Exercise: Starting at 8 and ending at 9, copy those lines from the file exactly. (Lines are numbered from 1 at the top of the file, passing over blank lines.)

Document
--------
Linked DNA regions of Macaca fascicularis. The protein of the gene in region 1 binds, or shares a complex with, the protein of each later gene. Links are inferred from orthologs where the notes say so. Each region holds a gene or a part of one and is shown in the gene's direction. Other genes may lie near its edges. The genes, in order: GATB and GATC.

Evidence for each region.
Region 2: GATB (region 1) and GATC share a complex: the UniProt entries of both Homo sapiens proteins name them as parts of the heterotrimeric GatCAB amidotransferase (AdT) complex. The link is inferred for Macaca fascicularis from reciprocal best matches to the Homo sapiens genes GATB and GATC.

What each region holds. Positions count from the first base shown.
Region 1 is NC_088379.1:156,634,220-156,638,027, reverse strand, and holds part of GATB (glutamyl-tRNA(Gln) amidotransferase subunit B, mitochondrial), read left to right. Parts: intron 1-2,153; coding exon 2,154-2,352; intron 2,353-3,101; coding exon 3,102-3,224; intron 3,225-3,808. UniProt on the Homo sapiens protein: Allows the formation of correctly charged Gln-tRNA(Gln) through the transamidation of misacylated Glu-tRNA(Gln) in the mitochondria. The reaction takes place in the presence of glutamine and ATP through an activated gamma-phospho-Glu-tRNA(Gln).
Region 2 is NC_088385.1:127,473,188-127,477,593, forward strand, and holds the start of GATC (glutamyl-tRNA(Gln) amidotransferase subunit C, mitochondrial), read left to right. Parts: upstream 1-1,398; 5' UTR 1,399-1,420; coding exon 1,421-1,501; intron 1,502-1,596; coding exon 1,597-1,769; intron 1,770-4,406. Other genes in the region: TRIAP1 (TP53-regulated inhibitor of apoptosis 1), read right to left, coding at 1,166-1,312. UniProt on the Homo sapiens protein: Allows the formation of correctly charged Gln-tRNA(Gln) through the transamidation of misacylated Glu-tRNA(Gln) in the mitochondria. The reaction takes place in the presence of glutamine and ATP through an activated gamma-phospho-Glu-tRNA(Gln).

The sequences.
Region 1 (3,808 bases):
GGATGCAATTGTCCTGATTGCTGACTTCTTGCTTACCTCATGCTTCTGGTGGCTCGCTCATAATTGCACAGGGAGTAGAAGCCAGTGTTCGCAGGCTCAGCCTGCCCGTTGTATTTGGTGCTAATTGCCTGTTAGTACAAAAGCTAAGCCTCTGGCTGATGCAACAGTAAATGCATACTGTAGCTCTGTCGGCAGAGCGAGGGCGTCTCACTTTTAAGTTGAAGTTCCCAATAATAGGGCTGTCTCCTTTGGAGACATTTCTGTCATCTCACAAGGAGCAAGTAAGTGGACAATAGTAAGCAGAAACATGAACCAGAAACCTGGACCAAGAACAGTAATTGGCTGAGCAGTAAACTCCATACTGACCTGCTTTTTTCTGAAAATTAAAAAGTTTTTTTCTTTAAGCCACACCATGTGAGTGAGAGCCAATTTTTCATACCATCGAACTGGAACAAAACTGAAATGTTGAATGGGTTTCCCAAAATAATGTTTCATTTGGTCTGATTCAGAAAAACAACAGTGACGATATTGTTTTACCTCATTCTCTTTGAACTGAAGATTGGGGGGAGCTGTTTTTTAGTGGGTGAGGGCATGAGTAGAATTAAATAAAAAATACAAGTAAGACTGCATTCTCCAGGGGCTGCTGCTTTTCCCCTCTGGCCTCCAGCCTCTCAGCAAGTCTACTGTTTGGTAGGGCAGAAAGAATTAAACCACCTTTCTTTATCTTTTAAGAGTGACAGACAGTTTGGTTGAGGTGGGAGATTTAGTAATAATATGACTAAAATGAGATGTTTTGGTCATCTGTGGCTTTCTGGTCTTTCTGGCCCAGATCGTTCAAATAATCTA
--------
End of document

Region 1 (3,808 bases):
GGATGCAATTGTCCTGATTGCTGACTTCTTGCTTACCTCATGCTTCTGGTGGCTCGCTCATAATTGCACAGGGAGTAGAAGCCAGTGTTCGCAGGCTCAGCCTGCCCGTTGTATTTGGTGCTAATTGCCTGTTAGTACAAAAGCTAAGCCTCTGGCTGATGCAACAGTAAATGCATACTGTAGCTCTGTCGGCAGAGCGAGGGCGTCTCACTTTTAAGTTGAAGTTCCCAATAATAGGGCTGTCTCCTTTGGAGACATTTCTGTCATCTCACAAGGAGCAAGTAAGTGGACAATAGTAAGCAGAAACATGAACCAGAAACCTGGACCAAGAACAGTAATTGGCTGAGCAGTAAACTCCATACTGACCTGCTTTTTTCTGAAAATTAAAAAGTTTTTTTCTTTAAGCCACACCATGTGAGTGAGAGCCAATTTTTCATACCATCGAACTGGAACAAAACTGAAATGTTGAATGGGTTTCCCAAAATAATGTTTCATTTGGTCTGATTCAGAAAAACAACAGTGACGATATTGTTTTACCTCATTCTCTTTGAACTGAAGATTGGGGGGAGCTGTTTTTTAGTGGGTGAGGGCATGAGTAGAATTAAATAAAAAATACAAGTAAGACTGCATTCTCCAGGGGCTGCTGCTTTTCCCCTCTGGCCTCCAGCCTCTCAGCAAGTCTACTGTTTGGTAGGGCAGAAAGAATTAAACCACCTTTCTTTATCTTTTAAGAGTGACAGACAGTTTGGTTGAGGTGGGAGATTTAGTAATAATATGACTAAAATGAGATGTTTTGGTCATCTGTGGCTTTCTGGTCTTTCTGGCCCAGATCGTTCAAATAATCTA